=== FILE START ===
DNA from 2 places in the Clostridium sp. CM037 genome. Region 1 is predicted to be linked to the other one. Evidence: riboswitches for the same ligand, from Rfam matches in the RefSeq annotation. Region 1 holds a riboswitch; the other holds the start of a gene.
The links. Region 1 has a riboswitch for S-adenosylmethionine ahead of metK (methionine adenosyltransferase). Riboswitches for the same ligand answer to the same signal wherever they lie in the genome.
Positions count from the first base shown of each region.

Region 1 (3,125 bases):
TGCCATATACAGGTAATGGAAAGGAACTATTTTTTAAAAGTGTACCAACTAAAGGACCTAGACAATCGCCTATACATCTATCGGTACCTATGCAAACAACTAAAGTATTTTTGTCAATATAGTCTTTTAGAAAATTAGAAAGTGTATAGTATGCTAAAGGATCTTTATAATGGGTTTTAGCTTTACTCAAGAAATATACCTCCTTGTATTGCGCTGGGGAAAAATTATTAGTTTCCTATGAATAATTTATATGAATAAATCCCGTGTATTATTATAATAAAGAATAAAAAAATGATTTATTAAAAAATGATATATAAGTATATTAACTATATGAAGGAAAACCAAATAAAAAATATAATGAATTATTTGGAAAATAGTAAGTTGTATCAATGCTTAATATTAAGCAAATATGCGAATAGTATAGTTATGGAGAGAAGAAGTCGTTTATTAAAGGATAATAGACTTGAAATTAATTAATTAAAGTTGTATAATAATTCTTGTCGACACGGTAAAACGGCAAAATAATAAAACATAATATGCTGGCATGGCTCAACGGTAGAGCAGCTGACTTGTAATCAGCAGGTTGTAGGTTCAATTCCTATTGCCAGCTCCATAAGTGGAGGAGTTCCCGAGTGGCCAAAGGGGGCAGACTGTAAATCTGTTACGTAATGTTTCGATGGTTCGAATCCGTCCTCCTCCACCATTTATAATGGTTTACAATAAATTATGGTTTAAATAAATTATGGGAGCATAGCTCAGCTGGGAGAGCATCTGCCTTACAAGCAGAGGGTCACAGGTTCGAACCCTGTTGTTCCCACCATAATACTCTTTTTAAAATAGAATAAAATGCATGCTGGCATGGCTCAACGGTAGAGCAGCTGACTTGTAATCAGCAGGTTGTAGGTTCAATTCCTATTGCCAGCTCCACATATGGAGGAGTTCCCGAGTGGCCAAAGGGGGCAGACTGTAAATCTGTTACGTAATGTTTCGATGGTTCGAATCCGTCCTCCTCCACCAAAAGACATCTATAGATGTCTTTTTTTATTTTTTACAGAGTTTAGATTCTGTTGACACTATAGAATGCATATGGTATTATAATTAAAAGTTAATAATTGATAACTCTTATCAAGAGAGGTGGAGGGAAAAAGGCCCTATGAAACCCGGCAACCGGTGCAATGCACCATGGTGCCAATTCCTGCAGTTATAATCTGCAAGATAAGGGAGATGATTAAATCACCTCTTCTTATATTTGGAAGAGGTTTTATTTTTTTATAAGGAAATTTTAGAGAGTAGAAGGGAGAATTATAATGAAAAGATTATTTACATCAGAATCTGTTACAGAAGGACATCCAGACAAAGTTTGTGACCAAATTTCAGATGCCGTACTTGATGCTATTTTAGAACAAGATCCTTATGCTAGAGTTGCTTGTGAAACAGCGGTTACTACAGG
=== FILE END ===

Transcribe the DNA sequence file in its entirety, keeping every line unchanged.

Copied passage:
DNA from 2 places in the Clostridium sp. CM037 genome. Region 1 is predicted to be linked to the other one. Evidence: riboswitches for the same ligand, from Rfam matches in the RefSeq annotation. Region 1 holds a riboswitch; the other holds the start of a gene.
The links. Region 1 has a riboswitch for S-adenosylmethionine ahead of metK (methionine adenosyltransferase). Riboswitches for the same ligand answer to the same signal wherever they lie in the genome.
Positions count from the first base shown of each region.

Region 1 (3,125 bases):
TGCCATATACAGGTAATGGAAAGGAACTATTTTTTAAAAGTGTACCAACTAAAGGACCTAGACAATCGCCTATACATCTATCGGTACCTATGCAAACAACTAAAGTATTTTTGTCAATATAGTCTTTTAGAAAATTAGAAAGTGTATAGTATGCTAAAGGATCTTTATAATGGGTTTTAGCTTTACTCAAGAAATATACCTCCTTGTATTGCGCTGGGGAAAAATTATTAGTTTCCTATGAATAATTTATATGAATAAATCCCGTGTATTATTATAATAAAGAATAAAAAAATGATTTATTAAAAAATGATATATAAGTATATTAACTATATGAAGGAAAACCAAATAAAAAATATAATGAATTATTTGGAAAATAGTAAGTTGTATCAATGCTTAATATTAAGCAAATATGCGAATAGTATAGTTATGGAGAGAAGAAGTCGTTTATTAAAGGATAATAGACTTGAAATTAATTAATTAAAGTTGTATAATAATTCTTGTCGACACGGTAAAACGGCAAAATAATAAAACATAATATGCTGGCATGGCTCAACGGTAGAGCAGCTGACTTGTAATCAGCAGGTTGTAGGTTCAATTCCTATTGCCAGCTCCATAAGTGGAGGAGTTCCCGAGTGGCCAAAGGGGGCAGACTGTAAATCTGTTACGTAATGTTTCGATGGTTCGAATCCGTCCTCCTCCACCATTTATAATGGTTTACAATAAATTATGGTTTAAATAAATTATGGGAGCATAGCTCAGCTGGGAGAGCATCTGCCTTACAAGCAGAGGGTCACAGGTTCGAACCCTGTTGTTCCCACCATAATACTCTTTTTAAAATAGAATAAAATGCATGCTGGCATGGCTCAACGGTAGAGCAGCTGACTTGTAATCAGCAGGTTGTAGGTTCAATTCCTATTGCCAGCTCCACATATGGAGGAGTTCCCGAGTGGCCAAAGGGGGCAGACTGTAAATCTGTTACGTAATGTTTCGATGGTTCGAATCCGTCCTCCTCCACCAAAAGACATCTATAGATGTCTTTTTTTATTTTTTACAGAGTTTAGATTCTGTTGACACTATAGAATGCATATGGTATTATAATTAAAAGTTAATAATTGATAACTCTTATCAAGAGAGGTGGAGGGAAAAAGGCCCTATGAAACCCGGCAACCGGTGCAATGCACCATGGTGCCAATTCCTGCAGTTATAATCTGCAAGATAAGGGAGATGATTAAATCACCTCTTCTTATATTTGGAAGAGGTTTTATTTTTTTATAAGGAAATTTTAGAGAGTAGAAGGGAGAATTATAATGAAAAGATTATTTACATCAGAATCTGTTACAGAAGGACATCCAGACAAAGTTTGTGACCAAATTTCAGATGCCGTACTTGATGCTATTTTAGAACAAGATCCTTATGCTAGAGTTGCTTGTGAAACAGCGGTTACTACAGG